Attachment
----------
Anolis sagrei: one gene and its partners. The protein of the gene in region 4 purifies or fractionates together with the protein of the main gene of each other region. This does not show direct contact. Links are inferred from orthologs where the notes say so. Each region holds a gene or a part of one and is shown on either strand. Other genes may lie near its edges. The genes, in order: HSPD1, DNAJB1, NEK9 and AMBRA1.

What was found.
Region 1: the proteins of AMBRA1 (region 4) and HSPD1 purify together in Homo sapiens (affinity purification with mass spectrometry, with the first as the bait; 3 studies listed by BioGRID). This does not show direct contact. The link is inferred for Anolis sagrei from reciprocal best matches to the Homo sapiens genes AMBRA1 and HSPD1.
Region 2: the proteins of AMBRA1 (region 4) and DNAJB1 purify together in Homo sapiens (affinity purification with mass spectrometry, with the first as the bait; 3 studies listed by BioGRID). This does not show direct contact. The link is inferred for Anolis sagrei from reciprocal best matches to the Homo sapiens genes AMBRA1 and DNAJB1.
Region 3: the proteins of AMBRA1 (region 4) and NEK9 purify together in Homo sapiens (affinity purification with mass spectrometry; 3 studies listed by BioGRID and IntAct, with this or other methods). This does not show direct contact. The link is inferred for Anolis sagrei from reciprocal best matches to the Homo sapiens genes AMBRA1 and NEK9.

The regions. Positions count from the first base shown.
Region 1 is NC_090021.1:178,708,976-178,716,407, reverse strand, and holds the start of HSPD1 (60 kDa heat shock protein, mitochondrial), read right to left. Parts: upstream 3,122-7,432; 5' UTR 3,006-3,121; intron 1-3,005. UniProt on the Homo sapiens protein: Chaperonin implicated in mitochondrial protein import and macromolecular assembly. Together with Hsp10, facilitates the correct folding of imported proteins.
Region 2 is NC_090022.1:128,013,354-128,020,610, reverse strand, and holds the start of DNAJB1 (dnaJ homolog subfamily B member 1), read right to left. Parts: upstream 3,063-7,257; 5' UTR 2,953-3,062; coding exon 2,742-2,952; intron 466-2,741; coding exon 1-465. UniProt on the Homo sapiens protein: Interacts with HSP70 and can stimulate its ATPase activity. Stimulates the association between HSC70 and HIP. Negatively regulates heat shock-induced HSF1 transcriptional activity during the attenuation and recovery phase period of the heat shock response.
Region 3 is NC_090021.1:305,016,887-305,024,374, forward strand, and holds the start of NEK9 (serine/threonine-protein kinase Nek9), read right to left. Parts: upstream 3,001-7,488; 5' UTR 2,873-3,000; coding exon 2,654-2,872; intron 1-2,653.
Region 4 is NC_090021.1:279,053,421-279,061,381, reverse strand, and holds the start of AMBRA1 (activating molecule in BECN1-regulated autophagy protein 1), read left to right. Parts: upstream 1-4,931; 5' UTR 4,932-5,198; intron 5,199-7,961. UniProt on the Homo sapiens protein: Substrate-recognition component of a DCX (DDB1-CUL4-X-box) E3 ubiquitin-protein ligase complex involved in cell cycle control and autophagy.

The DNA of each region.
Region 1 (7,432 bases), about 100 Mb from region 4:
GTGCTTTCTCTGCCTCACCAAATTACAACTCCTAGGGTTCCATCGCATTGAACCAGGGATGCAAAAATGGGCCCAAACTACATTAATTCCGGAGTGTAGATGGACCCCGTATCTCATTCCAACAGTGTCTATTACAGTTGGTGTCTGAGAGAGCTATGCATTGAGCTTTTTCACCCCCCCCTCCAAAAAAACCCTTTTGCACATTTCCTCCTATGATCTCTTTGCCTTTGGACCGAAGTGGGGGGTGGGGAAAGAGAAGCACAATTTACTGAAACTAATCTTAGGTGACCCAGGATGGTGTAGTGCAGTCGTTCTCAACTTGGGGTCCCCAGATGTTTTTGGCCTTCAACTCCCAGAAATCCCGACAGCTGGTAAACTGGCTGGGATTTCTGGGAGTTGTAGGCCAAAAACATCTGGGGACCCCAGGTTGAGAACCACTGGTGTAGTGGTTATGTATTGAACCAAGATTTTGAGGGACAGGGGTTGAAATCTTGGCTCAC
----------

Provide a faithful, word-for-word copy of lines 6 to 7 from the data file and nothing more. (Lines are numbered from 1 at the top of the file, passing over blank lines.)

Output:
The regions. Positions count from the first base shown.
Region 1 is NC_090021.1:178,708,976-178,716,407, reverse strand, and holds the start of HSPD1 (60 kDa heat shock protein, mitochondrial), read right to left. Parts: upstream 3,122-7,432; 5' UTR 3,006-3,121; intron 1-3,005. UniProt on the Homo sapiens protein: Chaperonin implicated in mitochondrial protein import and macromolecular assembly. Together with Hsp10, facilitates the correct folding of imported proteins.